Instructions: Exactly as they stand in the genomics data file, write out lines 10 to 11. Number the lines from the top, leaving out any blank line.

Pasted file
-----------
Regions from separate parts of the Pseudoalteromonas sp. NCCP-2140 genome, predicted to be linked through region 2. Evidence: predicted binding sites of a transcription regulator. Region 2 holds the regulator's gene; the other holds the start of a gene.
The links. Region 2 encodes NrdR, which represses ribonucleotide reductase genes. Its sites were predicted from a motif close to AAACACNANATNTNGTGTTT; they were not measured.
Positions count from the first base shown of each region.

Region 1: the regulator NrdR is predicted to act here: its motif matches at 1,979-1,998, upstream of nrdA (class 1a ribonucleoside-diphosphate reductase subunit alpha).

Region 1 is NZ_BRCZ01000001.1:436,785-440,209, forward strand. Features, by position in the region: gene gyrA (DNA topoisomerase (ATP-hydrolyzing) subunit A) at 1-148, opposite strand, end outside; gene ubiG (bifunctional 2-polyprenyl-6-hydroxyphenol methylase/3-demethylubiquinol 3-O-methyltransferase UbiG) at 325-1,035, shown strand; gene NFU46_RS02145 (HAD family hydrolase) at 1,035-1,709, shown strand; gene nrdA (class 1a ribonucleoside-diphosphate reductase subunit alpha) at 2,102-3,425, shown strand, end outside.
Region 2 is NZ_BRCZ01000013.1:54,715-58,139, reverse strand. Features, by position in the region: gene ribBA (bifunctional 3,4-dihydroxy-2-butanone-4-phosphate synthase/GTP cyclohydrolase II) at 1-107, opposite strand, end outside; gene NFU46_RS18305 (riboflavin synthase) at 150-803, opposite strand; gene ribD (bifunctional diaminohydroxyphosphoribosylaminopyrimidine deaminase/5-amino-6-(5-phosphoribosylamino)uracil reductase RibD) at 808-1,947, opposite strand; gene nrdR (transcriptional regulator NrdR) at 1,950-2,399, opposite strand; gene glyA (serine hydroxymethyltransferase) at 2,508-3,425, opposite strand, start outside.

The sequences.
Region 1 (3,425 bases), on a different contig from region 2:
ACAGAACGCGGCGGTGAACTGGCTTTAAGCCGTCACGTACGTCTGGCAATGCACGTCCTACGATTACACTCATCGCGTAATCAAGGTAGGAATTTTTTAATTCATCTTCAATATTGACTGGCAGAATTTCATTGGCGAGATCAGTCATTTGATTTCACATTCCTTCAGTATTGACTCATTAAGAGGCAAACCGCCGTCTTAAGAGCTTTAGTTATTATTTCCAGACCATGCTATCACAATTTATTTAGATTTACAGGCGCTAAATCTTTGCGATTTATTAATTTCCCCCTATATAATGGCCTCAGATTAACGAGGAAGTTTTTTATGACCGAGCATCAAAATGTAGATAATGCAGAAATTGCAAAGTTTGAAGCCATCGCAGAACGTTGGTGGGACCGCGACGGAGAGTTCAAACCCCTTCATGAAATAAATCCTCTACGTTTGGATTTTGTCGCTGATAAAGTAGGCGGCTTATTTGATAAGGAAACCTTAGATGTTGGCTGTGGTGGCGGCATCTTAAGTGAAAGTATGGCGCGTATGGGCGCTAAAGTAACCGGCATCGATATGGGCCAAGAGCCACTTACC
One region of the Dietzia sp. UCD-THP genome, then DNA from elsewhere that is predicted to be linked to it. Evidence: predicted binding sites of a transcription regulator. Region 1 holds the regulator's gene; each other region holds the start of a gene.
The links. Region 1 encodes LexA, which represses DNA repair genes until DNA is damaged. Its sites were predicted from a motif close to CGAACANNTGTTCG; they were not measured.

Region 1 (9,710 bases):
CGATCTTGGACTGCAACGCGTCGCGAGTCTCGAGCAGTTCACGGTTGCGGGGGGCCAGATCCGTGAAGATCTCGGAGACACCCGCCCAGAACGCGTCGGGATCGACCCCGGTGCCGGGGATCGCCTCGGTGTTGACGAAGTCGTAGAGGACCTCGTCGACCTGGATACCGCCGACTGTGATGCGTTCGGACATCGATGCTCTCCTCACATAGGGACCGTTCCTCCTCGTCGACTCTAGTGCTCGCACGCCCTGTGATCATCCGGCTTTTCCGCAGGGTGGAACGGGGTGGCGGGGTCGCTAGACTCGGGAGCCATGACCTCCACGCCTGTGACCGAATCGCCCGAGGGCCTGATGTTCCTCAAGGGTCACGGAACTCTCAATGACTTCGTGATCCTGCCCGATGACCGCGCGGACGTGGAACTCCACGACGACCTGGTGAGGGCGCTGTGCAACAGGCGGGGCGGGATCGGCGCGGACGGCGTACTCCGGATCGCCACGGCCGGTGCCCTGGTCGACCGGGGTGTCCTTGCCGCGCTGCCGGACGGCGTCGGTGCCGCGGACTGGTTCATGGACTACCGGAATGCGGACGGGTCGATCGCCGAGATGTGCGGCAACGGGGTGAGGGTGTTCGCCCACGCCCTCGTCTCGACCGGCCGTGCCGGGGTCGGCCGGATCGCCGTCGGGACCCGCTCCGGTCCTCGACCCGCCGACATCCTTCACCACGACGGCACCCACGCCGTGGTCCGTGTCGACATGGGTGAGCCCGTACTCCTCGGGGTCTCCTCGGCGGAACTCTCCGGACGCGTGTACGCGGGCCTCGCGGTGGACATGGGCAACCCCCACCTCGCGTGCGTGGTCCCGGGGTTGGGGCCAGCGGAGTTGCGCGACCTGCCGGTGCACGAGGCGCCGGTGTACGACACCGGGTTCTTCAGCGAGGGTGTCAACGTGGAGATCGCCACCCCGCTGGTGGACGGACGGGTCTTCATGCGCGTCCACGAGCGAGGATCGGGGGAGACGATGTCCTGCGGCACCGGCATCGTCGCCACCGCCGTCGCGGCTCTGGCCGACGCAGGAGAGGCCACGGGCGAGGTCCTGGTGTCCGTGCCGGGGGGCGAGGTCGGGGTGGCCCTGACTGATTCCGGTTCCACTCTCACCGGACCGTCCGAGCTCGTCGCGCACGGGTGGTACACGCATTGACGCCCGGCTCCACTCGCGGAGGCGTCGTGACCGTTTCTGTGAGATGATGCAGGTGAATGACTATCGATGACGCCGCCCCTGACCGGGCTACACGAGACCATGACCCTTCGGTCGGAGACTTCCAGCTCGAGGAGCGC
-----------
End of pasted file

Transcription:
One region of the Dietzia sp. UCD-THP genome, then DNA from elsewhere that is predicted to be linked to it. Evidence: predicted binding sites of a transcription regulator. Region 1 holds the regulator's gene; each other region holds the start of a gene.
The links. Region 1 encodes LexA, which represses DNA repair genes until DNA is damaged. Its sites were predicted from a motif close to CGAACANNTGTTCG; they were not measured.